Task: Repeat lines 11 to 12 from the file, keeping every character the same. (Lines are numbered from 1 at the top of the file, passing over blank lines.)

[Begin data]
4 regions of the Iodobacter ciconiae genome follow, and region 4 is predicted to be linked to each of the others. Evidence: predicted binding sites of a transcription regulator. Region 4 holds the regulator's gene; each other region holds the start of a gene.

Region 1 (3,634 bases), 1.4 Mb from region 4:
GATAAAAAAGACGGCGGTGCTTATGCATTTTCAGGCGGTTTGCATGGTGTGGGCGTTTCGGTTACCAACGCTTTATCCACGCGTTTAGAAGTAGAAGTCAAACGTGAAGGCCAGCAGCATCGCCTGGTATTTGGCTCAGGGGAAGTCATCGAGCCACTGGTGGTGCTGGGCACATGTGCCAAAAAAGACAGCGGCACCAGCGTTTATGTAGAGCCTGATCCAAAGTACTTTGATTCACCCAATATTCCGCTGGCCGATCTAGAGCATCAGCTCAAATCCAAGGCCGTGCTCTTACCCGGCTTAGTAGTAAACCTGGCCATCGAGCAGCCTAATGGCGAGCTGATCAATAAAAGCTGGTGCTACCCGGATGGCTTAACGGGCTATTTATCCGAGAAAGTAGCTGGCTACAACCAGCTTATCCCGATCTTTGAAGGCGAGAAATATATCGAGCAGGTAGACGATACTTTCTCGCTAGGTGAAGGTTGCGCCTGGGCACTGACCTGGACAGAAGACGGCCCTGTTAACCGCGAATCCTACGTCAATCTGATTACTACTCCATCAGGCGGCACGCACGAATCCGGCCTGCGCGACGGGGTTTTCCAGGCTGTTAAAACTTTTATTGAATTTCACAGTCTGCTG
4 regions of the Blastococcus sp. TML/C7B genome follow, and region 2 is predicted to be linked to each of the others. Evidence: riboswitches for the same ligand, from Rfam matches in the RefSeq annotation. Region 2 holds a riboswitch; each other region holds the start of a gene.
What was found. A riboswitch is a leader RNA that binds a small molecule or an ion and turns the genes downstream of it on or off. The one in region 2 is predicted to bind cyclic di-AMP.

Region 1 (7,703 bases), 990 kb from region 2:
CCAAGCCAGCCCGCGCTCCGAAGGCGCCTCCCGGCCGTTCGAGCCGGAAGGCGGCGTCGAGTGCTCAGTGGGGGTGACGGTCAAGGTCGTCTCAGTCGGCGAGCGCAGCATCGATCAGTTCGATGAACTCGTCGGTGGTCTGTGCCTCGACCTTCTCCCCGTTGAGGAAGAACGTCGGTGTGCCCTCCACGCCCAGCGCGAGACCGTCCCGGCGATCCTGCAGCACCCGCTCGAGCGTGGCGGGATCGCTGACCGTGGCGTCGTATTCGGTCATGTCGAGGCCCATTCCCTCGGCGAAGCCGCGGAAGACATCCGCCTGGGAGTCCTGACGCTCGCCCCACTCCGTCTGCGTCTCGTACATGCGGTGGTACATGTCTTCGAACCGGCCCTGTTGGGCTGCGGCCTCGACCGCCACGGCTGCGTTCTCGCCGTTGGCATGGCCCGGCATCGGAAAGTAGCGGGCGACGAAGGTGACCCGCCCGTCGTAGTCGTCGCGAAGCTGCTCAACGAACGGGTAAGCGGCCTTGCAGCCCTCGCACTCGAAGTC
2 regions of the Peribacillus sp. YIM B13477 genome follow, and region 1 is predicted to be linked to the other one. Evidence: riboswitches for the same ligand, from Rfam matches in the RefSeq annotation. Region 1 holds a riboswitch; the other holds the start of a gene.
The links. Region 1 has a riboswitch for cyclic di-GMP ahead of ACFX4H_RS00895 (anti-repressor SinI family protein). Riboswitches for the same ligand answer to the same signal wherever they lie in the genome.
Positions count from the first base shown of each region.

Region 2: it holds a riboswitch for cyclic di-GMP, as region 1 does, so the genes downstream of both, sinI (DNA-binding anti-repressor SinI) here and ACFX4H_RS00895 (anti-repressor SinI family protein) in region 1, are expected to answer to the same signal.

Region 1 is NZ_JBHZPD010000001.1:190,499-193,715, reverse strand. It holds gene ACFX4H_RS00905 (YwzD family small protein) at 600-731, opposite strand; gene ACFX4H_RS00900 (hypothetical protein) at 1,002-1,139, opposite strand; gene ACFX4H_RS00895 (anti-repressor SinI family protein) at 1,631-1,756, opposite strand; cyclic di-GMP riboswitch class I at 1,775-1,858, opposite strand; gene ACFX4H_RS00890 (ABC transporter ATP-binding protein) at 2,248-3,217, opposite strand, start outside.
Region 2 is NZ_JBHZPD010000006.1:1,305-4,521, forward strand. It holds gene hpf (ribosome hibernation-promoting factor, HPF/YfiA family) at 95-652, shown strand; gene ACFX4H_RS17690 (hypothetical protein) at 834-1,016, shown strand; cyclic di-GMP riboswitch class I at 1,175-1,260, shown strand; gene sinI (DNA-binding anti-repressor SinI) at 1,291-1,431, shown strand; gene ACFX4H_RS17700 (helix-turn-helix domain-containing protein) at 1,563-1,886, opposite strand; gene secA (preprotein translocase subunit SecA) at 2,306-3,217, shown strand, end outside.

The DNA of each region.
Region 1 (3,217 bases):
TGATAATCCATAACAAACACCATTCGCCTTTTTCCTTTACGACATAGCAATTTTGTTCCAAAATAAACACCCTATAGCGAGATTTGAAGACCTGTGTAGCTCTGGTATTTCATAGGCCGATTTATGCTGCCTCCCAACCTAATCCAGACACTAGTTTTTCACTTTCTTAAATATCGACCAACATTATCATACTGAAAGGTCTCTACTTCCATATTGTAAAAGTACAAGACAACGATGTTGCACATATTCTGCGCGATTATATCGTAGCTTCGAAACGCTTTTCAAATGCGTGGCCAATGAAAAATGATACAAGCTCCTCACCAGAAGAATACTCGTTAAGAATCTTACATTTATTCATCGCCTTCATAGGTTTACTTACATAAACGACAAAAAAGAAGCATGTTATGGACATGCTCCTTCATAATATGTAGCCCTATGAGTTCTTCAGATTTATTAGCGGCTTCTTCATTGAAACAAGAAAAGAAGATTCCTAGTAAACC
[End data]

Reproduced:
Region 2: it holds a riboswitch for cyclic di-GMP, as region 1 does, so the genes downstream of both, sinI (DNA-binding anti-repressor SinI) here and ACFX4H_RS00895 (anti-repressor SinI family protein) in region 1, are expected to answer to the same signal.

Region 1 is NZ_JBHZPD010000001.1:190,499-193,715, reverse strand. It holds gene ACFX4H_RS00905 (YwzD family small protein) at 600-731, opposite strand; gene ACFX4H_RS00900 (hypothetical protein) at 1,002-1,139, opposite strand; gene ACFX4H_RS00895 (anti-repressor SinI family protein) at 1,631-1,756, opposite strand; cyclic di-GMP riboswitch class I at 1,775-1,858, opposite strand; gene ACFX4H_RS00890 (ABC transporter ATP-binding protein) at 2,248-3,217, opposite strand, start outside.